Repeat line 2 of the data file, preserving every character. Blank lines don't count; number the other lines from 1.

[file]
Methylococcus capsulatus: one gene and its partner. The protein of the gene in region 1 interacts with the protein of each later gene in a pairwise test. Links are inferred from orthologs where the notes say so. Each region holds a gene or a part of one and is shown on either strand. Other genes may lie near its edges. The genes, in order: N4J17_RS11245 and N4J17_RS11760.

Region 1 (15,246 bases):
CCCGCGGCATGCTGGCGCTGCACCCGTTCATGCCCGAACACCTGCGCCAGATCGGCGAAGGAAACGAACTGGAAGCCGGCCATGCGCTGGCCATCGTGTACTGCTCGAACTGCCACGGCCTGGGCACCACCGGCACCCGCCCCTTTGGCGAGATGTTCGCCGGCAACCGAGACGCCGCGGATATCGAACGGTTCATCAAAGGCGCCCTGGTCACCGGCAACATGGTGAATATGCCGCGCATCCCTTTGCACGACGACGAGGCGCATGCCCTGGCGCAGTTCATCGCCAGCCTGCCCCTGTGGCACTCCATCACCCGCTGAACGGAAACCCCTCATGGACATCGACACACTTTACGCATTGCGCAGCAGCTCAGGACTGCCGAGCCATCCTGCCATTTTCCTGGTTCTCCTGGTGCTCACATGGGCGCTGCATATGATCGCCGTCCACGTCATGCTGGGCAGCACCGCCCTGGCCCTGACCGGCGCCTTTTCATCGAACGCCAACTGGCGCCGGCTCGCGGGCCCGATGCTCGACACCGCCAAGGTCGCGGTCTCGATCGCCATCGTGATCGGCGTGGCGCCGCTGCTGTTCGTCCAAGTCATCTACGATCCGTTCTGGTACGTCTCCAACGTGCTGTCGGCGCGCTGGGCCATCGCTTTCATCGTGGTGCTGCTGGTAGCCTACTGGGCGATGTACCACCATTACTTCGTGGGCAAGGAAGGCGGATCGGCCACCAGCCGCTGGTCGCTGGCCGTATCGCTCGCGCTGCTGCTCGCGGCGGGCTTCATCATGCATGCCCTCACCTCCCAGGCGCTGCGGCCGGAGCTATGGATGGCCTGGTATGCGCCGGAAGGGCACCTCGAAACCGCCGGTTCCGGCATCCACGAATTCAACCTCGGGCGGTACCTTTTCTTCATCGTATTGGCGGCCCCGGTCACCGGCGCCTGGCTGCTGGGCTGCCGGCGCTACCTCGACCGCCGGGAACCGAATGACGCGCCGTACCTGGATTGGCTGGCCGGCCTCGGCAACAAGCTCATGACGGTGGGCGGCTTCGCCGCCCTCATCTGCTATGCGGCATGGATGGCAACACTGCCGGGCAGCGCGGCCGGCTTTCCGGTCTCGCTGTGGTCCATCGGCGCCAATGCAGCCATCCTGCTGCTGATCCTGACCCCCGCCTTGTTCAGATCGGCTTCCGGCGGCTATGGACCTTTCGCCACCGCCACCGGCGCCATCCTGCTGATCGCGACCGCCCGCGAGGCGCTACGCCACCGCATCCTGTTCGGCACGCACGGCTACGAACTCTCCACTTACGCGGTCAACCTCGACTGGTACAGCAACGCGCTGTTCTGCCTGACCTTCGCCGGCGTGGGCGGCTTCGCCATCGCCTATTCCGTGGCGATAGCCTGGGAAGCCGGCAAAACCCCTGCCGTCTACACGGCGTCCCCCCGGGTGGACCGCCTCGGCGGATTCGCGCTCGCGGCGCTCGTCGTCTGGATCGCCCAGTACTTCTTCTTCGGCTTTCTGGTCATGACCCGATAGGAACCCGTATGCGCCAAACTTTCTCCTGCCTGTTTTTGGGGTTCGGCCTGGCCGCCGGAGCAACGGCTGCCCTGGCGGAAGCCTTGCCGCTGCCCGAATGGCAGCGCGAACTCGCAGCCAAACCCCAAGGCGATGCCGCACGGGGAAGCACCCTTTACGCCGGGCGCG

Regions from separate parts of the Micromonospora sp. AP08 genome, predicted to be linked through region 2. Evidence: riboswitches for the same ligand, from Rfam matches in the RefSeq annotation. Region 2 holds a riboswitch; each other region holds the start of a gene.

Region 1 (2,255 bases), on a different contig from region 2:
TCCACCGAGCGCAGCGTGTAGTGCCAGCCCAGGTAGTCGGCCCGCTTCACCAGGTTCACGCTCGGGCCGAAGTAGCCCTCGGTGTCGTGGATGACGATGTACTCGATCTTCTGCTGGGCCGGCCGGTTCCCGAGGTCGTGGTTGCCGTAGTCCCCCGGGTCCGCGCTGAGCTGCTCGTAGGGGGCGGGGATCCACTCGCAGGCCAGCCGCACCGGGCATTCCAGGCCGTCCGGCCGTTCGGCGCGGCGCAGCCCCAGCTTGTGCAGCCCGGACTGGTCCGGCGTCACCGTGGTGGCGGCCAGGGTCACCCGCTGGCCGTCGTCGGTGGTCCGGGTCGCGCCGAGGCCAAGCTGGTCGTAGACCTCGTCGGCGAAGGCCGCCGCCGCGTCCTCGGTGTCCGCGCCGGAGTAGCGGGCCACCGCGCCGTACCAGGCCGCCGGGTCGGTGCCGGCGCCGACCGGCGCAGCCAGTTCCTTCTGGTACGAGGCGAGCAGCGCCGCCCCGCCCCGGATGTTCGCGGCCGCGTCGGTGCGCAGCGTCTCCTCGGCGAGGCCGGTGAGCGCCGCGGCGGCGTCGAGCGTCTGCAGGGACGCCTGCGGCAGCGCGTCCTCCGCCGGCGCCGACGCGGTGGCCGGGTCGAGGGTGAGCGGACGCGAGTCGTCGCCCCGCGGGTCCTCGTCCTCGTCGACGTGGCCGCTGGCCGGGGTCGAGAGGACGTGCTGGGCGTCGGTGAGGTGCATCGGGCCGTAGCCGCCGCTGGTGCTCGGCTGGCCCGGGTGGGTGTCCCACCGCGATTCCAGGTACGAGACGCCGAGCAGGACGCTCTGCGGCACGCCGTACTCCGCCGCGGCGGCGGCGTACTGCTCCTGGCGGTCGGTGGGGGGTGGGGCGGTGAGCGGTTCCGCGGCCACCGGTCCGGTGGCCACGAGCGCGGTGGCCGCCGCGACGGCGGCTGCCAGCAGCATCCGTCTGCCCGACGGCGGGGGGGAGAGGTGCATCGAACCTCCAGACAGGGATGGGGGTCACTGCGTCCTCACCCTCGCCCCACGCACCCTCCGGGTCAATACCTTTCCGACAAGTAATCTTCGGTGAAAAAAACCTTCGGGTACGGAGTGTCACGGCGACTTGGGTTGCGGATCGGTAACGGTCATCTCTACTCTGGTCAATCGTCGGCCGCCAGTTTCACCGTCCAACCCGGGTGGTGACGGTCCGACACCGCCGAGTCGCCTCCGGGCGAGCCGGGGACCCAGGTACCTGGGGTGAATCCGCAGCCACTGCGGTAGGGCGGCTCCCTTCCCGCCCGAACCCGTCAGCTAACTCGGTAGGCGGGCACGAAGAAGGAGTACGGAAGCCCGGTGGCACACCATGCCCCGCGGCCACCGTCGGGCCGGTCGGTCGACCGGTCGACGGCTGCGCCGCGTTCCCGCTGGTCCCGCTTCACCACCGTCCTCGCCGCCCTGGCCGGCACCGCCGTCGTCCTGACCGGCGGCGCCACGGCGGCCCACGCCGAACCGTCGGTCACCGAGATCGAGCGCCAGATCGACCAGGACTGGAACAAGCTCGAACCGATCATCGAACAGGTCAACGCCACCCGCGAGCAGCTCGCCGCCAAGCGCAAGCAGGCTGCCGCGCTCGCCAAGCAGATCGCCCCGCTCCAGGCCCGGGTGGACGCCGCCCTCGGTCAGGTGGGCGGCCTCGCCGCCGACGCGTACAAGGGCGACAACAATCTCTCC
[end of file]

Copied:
Region 1 (15,246 bases):